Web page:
Suffice to say, I don’t think it’s any accident that a male editor rejected the piece, and then a female DJ/curator accepted it. But I would be interested to hear what any listeners to the May 31st podcast think about this or other issues connected with the story.

In the meantime, here is the first of our reviews of Lupin, which we liked a lot.

Schlocky Piece Accepted

I am not too proud to acknowledge that I have written what I consider to be a fine piece of schlock, called “Eye of the Beholder,” and therefore I am honored that it has just been accepted by Schlock!, a horror webzine out of the UK, where it will appear in May.

Trigger Warning: The following contains references to eating disorders, dieting, exercise, obsession with one’s looks, and incest. No details, and certainly no promotion of any of the above. But if these are topics you’d prefer to steer clear of, look away now.

The story is about a young woman who embarks on a quest for beauty with the help of her sister. Suffice to say, it does not end well.

I had trouble placing the story, mainly, I think, because it has a surreal, hallucinatory section that was overly fantastic. But I have adjusted it to ground it better in reality over the course of my submissions to various places, and I think it is now improved to the point where I will be proud to see it in public. I also think the story is a good example of why it is important for women to write horror, because anxiety over weight, dieting, exercise, and obsession with physical beauty generally affects women more than men.

Before submitting to Schlock!, I took a look at its publications. Not only do I want to get a notion of whether my piece is the kind of thing the editors are looking for; I also might come upon something I don’t want to be associated with. I have had several bad experiences in this regard, unfortunately all after acceptance, when it was really too late to do anything about it, other than removing the journal from my bios. In the worst case, I encountered a terrible story that basically promoted incest. Luckily, while I did not do a thorough job of researching Schlock!‘s content, what I did see seemed fun and unobjectionable, though not for the squeamish. I look forward to reading more.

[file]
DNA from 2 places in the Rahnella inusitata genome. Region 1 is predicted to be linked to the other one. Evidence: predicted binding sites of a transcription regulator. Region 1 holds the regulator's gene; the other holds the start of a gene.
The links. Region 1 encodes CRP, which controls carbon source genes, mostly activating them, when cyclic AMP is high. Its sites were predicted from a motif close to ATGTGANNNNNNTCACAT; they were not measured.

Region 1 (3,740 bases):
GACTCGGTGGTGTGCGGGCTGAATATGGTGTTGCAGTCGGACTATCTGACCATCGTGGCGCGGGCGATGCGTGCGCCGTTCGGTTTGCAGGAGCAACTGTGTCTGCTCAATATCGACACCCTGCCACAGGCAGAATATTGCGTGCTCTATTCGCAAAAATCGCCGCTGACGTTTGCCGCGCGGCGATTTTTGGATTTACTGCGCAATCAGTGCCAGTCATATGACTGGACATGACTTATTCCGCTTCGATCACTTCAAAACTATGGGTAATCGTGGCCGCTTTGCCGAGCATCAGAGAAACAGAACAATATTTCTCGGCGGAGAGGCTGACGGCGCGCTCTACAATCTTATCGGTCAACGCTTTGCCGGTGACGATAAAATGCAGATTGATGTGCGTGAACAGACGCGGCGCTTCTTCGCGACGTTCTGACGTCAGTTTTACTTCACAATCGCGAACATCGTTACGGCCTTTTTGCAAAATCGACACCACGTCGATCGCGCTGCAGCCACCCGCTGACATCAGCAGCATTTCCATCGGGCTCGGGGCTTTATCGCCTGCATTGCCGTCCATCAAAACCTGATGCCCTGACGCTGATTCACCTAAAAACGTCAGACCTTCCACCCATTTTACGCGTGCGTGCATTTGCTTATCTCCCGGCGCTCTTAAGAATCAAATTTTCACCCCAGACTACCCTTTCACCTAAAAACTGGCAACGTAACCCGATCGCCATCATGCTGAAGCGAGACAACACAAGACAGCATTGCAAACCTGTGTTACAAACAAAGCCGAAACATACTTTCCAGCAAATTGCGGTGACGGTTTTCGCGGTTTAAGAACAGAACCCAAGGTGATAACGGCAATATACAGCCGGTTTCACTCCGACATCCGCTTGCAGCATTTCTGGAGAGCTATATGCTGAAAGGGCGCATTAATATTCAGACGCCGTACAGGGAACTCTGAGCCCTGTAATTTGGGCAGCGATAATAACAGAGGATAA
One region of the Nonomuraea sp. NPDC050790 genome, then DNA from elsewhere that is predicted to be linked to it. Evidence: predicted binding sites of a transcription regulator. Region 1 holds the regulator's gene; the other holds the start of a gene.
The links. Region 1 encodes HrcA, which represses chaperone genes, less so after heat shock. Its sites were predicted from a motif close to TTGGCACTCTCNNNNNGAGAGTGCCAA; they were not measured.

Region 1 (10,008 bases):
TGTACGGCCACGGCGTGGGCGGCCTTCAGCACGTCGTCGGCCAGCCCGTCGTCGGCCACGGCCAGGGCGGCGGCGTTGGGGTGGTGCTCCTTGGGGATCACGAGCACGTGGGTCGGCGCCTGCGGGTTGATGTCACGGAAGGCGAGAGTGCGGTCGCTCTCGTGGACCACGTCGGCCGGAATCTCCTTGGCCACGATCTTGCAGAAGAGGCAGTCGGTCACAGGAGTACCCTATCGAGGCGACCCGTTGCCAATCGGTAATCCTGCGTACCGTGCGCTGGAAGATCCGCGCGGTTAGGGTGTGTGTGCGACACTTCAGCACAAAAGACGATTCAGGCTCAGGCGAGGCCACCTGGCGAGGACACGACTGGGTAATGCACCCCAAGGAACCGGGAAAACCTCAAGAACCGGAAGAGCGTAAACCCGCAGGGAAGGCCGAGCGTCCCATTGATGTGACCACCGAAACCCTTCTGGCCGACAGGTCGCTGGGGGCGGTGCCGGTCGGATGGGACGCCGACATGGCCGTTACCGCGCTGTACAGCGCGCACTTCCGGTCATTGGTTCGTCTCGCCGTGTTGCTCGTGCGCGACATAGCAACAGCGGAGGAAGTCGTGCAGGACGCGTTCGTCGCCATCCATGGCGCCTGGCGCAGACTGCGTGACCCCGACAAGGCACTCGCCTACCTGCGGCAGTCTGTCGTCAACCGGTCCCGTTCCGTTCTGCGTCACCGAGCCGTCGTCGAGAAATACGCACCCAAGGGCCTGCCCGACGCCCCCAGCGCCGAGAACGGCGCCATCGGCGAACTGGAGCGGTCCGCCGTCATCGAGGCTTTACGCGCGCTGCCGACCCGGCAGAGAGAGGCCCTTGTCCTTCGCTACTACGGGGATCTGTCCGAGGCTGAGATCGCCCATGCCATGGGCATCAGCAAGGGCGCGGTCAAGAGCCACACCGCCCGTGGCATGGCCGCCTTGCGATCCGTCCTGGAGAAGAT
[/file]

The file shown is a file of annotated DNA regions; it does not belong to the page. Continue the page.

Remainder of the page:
Photo credit: History of Horror, Veintitres. 19 July, 2014. Wikimedia Commons. CC BY-SA 4.0.

“Elf Houses” Nominated for a Pushcart Prize!

Unattended pushcart advertising “frankfurts” with sauerkraut or onions, ice-cold soft drinks, and pies for 5 cents on a rain-soaked wharf.

Faithful readers will recall that not long ago I was disappointed when Doubleback Review was unable to nominate my story, Elf Houses, for Best of the Net. I was therefore all the more delighted when Krista Cox, Managing Editor of Doubleback, informed me that the editors have nominated “Elf Houses” for a Pushcart Prize! My thanks to the editors.

Now go read the story already!

Photo credit: Office for Emergency Management. Office of War Information. Overseas Operations Branch. New York Office. News and Features Bureau. Picture Division. Exhibit Section. (1942 – 1945). Unattended pushcart advertising “frankfurts” with sauerkraut or onions, ice-cold soft drinks, and pies for 5 cents on a rain-soaked wharf. Ca. 1939. P. D. Wikimedia Commons.


Hat Trick Post

Three good things happened in my creative letters department today, and here they are.

FALLUJAH, Iraq – An assault team from B Company, 1st Battalion, 25th Marine Regiment, Regimental Combat Team 5, conducts a raid on a possible suicide vehicle bomb workshop in Fallujah.

First, my story, “The Jet Black Knight,” is out in 34 Orchard. Issues are free to download (though a $1.99 donation is requested), so please check it out and support the arts as you are able. The editor, Kristi Petersen Schoonover, in addition to being gracious and kind enough to publish my story and send a thank-you pamphlet of her own work to contributors (we were also paid!), significantly improved the story through her suggestions for revision, for which I am grateful.

I wrote about the story here and here. It’s satisfying to have it out there in such good company.

Photo credit: United States Marine Corp, Marines raid Fallujah garage.jpg. 28 May 2006. Wikimedia Commons. PD.

Government buildings along the Spree. Taken by me, summer, 2018.